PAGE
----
By Jason A. Smith
As the Arizona Cardinals and the Pittsburgh Steelers prepare to battle for supremacy on the football field in Super Bowl XLIII, they are not the only ones gearing up for a busy Sunday.
Law enforcement agencies in Henry and Clayton counties are increasing patrols this weekend to apprehend drivers impaired by alcohol.
Roadblocks are planned in both Clayton and Henry counties all weekend, and police say those caught will be jailed.
"We're encouraging people to be responsible. If you see someone who looks like they've had too much to drink, offer them a ride home," said Sgt. Jeff Owen, who oversees the Highway Enforcement of Aggressive Traffic (HEAT) program for the Henry County Police Department. HEAT officers, with assistance from other divisions in the department, will beef up their road checkpoints on the day of the game.
"We're not telling people not to drink," said Lt. Brian Danekes, who is in charge of the Clayton Police Department's HEAT and traffic units. "We're telling them if they do drink, they should stay put or get a designated driver."
Danekes expects some Super Bowl drinking will start several hours before game time.
Owen urges Super Bowl party hosts to stop serving alcoholic beverages after the third quarter of the game. He also noted, "Henry's taxi services go all over the county, so that's an option as well."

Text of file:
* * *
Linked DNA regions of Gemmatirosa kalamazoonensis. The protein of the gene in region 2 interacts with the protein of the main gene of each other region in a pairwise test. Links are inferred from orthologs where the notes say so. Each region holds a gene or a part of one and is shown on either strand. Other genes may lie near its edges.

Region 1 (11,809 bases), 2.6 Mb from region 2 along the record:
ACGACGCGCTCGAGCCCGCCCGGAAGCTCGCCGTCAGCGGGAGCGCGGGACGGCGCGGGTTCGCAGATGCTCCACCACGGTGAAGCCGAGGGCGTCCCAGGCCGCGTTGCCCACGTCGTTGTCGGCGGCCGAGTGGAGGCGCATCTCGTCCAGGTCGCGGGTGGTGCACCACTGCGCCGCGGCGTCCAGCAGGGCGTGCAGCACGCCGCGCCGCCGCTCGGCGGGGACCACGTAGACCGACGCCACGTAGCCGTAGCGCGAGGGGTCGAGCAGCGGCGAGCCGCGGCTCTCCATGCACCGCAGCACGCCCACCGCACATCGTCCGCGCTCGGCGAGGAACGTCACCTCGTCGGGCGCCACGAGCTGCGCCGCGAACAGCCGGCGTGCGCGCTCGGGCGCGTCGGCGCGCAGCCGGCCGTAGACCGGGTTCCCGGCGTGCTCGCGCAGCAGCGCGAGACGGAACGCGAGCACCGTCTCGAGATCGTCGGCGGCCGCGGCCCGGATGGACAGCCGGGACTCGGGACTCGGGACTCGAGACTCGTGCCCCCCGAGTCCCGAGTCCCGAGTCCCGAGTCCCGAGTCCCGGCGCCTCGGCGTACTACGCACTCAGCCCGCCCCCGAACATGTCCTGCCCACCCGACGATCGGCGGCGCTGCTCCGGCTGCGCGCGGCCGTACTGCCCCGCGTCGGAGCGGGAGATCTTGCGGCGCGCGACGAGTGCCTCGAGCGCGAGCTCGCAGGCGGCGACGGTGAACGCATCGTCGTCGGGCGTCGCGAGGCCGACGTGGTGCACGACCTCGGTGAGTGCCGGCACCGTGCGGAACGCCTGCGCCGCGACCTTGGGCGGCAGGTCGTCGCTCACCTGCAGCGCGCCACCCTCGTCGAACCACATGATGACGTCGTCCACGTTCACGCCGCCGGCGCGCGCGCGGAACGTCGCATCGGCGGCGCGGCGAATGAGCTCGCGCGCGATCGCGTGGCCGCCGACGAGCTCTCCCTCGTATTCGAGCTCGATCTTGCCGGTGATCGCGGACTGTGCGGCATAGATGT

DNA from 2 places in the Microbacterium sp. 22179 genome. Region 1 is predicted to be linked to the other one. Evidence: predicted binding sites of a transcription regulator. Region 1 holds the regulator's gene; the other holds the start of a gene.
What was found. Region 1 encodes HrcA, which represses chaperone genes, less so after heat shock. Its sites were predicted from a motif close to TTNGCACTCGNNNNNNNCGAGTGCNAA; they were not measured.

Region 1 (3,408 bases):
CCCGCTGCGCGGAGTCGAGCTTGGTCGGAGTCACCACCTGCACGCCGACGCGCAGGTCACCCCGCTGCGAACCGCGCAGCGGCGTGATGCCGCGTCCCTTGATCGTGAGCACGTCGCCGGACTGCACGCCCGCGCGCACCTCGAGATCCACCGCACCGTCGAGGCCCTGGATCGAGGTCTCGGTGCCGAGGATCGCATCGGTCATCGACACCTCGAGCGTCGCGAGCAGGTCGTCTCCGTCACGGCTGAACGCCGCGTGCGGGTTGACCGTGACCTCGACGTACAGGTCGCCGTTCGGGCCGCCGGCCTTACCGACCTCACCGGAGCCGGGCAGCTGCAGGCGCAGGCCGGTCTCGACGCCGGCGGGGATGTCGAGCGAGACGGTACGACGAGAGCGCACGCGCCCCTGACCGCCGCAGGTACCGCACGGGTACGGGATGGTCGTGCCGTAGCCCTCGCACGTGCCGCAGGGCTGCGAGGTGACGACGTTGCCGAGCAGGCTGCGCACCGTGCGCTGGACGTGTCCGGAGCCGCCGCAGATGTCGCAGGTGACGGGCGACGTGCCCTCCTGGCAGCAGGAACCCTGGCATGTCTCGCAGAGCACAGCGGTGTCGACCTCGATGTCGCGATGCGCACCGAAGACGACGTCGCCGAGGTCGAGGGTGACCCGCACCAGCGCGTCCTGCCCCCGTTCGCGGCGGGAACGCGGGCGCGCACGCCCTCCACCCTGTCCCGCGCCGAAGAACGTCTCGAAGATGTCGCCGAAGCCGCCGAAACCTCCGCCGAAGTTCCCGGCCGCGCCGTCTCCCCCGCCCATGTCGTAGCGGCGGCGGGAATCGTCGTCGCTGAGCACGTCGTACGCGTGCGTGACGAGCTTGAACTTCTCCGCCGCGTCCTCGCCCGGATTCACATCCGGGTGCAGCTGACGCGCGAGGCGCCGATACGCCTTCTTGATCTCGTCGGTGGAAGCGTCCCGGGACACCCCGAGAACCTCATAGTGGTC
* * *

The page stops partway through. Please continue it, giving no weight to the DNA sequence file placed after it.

Police in Henry, and other agencies, are partnering with the National Football League and the National Highway Traffic Safety Administration to remind the public of the link between Super Bowl drinking and accidents.
"In 2007, fatalities in alcohol-impaired-driving crashes accounted for 32 percent of the total motor vehicle fatalities," Henry Police said in a prepared statement. "On Super Bowl Sunday, 48 percent of the fatalities occurred in crashes where a driver or motorcycle rider had a blood-alcohol concentration level of .08 or higher." The statement also noted party hosts can be prosecuted, if someone to whom they have served alcohol is involved in an impaired-driving crash.
The Governor's Office of Highway Safety says males, between the ages of 21 and 34 - also the core audience for the Super Bowl - are the most likely to be involved in a DUI crash.
Danekes said impaired drivers are not always caught.
"There are a lot of DUI drivers we don't catch, who get away with it," he said. "On Super Bowl Sunday, there is more likelihood impaired drivers will get caught, because there will be more of us out there. If they do get caught, they will have no excuses whatsoever."